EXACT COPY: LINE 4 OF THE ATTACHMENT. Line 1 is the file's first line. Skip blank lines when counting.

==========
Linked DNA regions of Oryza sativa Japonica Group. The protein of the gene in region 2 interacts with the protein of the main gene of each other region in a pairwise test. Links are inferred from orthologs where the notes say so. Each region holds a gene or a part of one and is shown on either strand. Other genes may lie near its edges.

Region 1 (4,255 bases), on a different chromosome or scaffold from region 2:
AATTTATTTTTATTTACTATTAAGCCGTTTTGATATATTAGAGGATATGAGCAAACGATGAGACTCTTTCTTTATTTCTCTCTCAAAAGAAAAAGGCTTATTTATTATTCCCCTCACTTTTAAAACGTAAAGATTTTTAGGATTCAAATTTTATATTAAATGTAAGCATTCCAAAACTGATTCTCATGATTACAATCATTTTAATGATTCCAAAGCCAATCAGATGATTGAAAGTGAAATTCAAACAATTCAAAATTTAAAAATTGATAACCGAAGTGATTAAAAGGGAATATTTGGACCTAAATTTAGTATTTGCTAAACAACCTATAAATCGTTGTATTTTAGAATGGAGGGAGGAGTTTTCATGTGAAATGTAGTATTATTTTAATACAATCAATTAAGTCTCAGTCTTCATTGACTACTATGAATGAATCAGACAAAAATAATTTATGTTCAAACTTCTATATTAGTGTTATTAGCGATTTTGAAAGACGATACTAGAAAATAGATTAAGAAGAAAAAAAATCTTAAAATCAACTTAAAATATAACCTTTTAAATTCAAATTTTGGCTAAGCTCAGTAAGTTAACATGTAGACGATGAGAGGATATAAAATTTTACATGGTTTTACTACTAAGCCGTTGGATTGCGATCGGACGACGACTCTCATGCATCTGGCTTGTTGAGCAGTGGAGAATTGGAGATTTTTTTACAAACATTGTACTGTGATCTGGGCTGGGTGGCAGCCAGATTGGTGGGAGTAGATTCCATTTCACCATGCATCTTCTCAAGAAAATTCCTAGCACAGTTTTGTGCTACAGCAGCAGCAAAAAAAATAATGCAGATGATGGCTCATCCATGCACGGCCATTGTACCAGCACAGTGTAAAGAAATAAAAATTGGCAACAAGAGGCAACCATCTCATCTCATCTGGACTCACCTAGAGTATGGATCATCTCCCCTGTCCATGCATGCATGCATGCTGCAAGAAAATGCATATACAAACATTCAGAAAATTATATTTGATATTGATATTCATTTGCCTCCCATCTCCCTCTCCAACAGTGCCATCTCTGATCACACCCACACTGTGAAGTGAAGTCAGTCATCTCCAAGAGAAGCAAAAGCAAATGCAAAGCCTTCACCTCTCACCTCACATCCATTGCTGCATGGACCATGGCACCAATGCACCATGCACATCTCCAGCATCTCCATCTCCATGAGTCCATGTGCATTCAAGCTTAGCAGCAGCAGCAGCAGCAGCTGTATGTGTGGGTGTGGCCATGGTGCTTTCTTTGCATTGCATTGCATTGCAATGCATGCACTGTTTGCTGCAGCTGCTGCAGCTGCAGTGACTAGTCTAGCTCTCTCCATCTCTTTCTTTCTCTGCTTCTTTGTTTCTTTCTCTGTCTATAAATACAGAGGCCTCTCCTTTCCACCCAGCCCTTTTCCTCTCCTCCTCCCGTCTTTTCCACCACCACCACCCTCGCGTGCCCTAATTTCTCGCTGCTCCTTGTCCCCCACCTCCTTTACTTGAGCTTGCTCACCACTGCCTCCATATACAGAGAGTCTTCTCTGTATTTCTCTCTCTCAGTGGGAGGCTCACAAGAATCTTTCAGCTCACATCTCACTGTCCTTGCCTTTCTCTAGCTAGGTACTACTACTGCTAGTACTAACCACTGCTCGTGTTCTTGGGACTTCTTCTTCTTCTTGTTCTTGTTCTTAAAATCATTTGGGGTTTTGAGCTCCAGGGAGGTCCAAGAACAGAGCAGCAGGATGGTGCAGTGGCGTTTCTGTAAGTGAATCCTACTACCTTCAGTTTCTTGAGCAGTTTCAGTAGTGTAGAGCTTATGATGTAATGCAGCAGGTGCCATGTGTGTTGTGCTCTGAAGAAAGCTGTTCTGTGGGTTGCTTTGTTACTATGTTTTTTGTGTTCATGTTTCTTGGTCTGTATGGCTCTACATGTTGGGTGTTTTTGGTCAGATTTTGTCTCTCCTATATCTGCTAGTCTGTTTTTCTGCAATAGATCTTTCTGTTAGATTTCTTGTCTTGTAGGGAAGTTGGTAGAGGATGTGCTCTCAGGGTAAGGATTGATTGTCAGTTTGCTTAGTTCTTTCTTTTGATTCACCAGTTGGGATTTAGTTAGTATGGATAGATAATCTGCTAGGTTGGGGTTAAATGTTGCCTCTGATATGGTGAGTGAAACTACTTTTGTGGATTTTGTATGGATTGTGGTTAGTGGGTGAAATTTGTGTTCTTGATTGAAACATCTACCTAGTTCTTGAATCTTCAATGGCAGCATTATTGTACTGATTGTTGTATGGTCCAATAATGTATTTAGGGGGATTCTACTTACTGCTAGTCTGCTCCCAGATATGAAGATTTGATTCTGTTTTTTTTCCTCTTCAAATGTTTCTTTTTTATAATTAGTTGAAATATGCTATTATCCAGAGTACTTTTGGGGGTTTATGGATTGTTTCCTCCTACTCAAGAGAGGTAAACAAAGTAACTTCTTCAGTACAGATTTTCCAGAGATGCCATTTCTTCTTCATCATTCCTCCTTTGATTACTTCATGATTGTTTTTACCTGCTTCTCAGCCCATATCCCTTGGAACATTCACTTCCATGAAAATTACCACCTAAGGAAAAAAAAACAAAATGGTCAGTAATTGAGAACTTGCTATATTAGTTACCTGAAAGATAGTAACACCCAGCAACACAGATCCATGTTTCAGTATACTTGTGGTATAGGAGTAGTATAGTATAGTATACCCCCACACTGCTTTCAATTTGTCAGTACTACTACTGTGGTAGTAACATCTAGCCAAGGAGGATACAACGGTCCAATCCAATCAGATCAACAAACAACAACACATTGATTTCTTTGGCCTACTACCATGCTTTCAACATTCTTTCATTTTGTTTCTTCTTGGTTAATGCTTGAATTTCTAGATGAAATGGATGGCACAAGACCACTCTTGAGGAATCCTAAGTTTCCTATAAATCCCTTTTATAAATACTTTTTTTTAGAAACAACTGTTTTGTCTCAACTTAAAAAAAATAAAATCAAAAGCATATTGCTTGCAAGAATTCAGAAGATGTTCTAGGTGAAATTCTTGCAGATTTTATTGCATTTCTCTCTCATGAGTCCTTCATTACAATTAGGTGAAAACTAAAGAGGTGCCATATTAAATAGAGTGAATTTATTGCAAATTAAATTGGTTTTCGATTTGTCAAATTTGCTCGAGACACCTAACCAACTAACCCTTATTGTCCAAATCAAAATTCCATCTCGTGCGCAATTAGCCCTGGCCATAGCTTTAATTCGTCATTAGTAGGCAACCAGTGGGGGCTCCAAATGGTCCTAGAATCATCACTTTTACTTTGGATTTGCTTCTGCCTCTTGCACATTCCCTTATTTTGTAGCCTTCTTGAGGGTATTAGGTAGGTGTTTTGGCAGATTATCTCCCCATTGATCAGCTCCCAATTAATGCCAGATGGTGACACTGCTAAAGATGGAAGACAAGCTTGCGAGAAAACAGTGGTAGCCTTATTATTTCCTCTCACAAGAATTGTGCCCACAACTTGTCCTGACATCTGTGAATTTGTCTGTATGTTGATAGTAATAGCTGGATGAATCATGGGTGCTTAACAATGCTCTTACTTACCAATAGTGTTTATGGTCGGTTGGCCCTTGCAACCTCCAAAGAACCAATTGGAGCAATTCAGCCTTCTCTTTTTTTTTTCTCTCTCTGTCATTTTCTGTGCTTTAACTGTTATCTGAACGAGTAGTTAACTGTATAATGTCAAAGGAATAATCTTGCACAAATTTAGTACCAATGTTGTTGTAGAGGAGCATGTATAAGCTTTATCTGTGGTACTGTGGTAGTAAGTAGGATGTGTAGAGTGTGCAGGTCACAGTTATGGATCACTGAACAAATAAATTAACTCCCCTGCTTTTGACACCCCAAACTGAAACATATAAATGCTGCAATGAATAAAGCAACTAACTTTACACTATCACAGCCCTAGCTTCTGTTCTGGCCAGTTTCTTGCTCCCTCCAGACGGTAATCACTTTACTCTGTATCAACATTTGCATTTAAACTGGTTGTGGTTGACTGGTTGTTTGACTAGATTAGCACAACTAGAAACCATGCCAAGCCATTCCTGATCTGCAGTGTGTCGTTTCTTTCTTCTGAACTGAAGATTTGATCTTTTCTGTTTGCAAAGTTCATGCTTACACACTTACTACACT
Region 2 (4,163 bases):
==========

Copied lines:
Region 2 (4,163 bases):